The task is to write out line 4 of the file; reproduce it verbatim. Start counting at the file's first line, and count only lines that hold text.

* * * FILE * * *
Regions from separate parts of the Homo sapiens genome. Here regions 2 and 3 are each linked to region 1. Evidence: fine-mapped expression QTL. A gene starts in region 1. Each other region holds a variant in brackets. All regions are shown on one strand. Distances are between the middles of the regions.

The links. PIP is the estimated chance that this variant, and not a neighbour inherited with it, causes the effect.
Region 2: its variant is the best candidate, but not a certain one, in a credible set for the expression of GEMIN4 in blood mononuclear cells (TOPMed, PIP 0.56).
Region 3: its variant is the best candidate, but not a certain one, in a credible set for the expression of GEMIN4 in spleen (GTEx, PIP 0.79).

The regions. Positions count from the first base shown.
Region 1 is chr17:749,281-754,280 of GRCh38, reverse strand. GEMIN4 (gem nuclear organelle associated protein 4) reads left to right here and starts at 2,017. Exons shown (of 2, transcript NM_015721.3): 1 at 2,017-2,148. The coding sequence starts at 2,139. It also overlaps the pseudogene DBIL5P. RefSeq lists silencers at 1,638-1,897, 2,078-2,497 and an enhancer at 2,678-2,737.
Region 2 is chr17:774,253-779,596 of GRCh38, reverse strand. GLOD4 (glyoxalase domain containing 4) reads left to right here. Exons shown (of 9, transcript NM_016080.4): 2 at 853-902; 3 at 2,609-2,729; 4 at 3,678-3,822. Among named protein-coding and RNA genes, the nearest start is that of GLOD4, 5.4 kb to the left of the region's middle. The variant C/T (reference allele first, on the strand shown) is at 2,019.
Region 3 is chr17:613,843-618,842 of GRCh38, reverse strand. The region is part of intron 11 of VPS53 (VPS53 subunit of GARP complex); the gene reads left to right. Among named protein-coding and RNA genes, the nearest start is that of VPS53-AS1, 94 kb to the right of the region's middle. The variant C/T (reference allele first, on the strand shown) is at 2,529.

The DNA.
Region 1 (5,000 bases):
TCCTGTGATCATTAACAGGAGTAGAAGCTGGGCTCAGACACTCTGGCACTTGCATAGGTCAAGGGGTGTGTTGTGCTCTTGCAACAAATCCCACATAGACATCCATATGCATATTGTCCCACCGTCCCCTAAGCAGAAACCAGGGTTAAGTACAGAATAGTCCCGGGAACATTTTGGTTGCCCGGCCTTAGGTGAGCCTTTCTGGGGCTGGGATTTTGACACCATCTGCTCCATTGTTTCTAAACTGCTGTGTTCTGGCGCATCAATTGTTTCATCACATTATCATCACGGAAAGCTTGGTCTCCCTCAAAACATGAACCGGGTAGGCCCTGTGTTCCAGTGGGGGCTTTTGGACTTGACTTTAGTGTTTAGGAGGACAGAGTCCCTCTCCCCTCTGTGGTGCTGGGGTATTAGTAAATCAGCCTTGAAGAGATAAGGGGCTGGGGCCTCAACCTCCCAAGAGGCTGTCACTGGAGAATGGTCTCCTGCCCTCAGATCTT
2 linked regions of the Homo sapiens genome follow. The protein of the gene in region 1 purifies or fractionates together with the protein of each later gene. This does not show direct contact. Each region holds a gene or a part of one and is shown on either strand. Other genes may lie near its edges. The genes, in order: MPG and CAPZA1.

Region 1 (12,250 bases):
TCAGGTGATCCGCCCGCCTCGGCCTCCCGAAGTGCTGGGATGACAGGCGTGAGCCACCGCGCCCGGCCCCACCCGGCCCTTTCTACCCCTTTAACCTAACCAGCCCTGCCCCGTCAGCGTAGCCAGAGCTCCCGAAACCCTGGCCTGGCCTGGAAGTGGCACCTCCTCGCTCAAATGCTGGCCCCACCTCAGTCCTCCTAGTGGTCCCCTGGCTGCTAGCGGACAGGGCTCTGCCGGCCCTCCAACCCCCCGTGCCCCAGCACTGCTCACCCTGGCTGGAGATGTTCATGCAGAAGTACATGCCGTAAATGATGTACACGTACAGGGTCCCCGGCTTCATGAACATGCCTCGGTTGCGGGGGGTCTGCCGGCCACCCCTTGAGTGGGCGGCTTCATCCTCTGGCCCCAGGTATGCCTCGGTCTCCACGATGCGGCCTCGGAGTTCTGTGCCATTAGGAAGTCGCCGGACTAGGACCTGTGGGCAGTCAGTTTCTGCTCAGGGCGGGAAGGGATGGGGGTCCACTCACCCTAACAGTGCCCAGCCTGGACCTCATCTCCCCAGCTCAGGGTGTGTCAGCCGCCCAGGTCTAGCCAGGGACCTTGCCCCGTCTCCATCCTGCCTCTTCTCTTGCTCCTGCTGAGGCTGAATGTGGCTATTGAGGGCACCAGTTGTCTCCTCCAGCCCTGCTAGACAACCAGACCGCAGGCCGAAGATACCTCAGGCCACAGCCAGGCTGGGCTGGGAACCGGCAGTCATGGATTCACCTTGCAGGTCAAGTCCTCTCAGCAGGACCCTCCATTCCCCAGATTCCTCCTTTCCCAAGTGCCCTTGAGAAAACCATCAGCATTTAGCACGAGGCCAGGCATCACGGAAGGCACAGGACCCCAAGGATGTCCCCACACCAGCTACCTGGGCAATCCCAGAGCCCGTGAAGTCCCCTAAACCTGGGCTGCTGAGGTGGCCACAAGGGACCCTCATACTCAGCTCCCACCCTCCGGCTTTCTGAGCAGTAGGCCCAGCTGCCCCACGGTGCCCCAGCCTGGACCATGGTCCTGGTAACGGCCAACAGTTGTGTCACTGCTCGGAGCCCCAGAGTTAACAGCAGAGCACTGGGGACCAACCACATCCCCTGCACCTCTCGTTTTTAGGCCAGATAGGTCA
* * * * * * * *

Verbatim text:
Region 3: its variant is the best candidate, but not a certain one, in a credible set for the expression of GEMIN4 in spleen (GTEx, PIP 0.79).